Forms and Resources For School Principals

About the Project

The Shared Schoolyard Project is a partnership between the City of San Francisco, the San Francisco Unified School District, and San Francisco’s neighborhoods and communities that envisions and provides for a place for children and families to play and gather within walking distance of every child in San Francisco. Through this unique joint partnership, the City and the School District are able to open schoolyards to the public across the city, with at least one in each of San Francisco’s 11 Supervisorial Districts.

The Shared Schoolyard Project was revamped under the leadership of District 2 Supervisor Mark Farrell, who has led in the fundraising efforts for the project, Mayor Ed Lee, Interim Superintendent Myong Leigh, the San Francisco Unified School District, San Francisco’s Recreation and Parks Department, San Francisco’s Department of Public Works, San Francisco Police Department, and 311 to increase more open space for our children and families to play and gather.

Currently, over 40 public schools citywide are enrolled in the Shared Schoolyard Project. The Shared Schoolyard Project is working to enroll all of San Francisco’s public schools, so that every child and family in San Francisco can have a clean and safe place to play and gather on the weekends.

Enrolling your school in the Shared Schoolyard Project provides so much more than just an open schoolyard for a place to build community.

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Our Mission

The Shared Schoolyard Project’s mission is to create more accessible and safe spaces for our children and families to gather and play throughout the City of San Francisco. The Shared Schoolyard Project will encompass every supervisorial district and will succeed through collaborative partnerships with the City of San Francisco, the San Francisco Unified School District, Neighborhoods and Communities, the San Francisco PTA, Corporate Sponsors, and other Non-Governmental and Community Based Organizations. We envision providing a place to play within walking distance of every child in San Francisco.

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    News & Media

    Harvey Milk Civil Rights Academy's Spring Carnival

    The sounds of spring filled the the air as the early morning clouds broke over Harvey Milk Civil Rights Academy on Saturday, April 22nd. The San Francisco Shared Schoolyard Project had partnered with the Academy's annual Spring Carnival to kickoff the schoolyard being open to the public in grand fashion. The result: two bounce houses, a dunk tank, festival games, a clown, an animal show, plus more food than you could shake a stick at. Almost as soon as that music started playing, kids, parents, and faculty flooded the yard to try every game they could!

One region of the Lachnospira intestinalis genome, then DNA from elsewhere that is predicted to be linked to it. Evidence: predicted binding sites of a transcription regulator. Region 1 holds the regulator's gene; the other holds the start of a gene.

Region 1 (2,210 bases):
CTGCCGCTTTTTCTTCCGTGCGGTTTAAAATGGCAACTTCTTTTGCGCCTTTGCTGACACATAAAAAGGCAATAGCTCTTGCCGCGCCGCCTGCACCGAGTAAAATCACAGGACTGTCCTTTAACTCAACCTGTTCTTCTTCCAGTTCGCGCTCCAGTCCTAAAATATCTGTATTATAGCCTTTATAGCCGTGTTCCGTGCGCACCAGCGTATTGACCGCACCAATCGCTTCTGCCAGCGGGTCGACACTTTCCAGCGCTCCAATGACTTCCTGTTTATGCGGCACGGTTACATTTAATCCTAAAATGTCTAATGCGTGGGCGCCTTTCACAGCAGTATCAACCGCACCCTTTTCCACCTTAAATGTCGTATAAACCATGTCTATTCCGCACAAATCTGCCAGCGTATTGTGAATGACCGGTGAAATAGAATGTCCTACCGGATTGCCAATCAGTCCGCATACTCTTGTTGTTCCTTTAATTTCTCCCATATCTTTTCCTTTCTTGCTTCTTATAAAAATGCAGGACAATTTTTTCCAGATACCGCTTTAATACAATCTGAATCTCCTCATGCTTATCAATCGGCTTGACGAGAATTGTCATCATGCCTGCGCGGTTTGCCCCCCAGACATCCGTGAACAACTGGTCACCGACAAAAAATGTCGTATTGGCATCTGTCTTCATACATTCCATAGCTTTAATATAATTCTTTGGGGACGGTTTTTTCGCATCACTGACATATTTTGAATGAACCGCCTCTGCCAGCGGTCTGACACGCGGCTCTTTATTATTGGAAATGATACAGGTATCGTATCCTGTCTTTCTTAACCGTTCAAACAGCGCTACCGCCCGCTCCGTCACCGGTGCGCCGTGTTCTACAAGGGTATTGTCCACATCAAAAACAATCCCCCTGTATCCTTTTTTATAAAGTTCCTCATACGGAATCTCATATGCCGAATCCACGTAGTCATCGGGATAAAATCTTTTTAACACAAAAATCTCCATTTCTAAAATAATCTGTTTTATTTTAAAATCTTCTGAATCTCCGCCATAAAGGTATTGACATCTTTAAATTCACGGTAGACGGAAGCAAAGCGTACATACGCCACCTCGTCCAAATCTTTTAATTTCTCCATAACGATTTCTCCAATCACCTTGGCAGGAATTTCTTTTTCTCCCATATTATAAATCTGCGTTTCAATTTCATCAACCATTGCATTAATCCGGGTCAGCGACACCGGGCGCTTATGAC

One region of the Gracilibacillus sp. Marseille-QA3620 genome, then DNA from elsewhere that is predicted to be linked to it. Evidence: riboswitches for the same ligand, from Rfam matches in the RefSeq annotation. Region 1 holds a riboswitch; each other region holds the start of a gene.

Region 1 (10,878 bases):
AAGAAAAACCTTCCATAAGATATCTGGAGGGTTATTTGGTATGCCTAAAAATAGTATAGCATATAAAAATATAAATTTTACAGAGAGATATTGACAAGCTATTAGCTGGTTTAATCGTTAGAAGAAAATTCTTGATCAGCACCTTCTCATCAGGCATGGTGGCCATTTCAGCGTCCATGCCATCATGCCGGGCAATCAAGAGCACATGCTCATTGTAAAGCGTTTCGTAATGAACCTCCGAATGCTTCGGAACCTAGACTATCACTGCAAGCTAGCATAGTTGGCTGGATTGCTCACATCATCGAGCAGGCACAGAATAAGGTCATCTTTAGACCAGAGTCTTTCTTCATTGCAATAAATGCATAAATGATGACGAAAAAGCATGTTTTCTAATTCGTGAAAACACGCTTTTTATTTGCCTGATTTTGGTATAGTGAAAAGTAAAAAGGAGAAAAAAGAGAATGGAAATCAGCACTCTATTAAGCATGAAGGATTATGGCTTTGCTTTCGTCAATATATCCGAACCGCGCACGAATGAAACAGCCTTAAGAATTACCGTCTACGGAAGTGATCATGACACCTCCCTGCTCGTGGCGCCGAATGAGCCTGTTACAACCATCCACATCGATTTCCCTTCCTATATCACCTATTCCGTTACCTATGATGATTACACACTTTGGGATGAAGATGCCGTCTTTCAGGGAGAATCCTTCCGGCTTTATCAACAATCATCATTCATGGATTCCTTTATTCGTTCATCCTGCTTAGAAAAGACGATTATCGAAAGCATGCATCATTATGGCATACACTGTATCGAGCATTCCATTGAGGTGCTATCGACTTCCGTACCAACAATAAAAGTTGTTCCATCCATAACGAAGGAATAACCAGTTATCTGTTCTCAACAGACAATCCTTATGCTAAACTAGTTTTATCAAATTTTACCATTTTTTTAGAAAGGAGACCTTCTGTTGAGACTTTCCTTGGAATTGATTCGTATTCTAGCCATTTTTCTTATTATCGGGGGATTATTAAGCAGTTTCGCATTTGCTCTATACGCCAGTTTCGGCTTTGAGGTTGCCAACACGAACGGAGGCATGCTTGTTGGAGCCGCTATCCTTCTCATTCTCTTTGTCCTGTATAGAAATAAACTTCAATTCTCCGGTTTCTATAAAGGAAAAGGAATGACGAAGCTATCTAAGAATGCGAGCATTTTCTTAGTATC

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    Any guest on the yard was immediately greeted with the sight of the enormous inflatable obstacle course. The colorful monstrosity never saw a quiet moment, and for the entire day the sound of laughing, squealing children could be heard within. Lining the side of the yard in front of the bounce track was an assortment of games - a miniature boat racing circuit, a ring-the-bull ring toss, and a Pinko! ball toss, a lane for putt putt golf, and a massive tic tac toe board. Further down, kids could be seen jumping on and around the tumble track set up by AcroSports, right next to the enclosed bounce castle, where the parents of some smaller children had ushered them. Across the yard, community partners set up shop. Camp Edmo talked to children and parents about their services and camps, while Bricks 4 Kidz brought a huge bag of Legos for kids to create with. 

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    With so many great partners and games, the only thing that could make this carnival better would be a main attraction. Luckily, there were three! First, an animal show with chickens, rabbits, guinea pigs, iguanas, a tortoise, and even a snake! When the performer asked for a volunteer, the crowd almost ran up to the animals right then and there. Throughout the day, there were intermittent Cakewalks where parents could play their own brand of musical chairs to win donated, home-made cakes! You can bet the parents were all over that. The biggest attraction, however, was the dunk tank. Everyone, from students, to parents, to faculty, clamored for a chance to send their 'favorite' teachers straight into a tank of ice cold water. For every successful sink, the crowd would answer, whooping and cheering for the massive splash!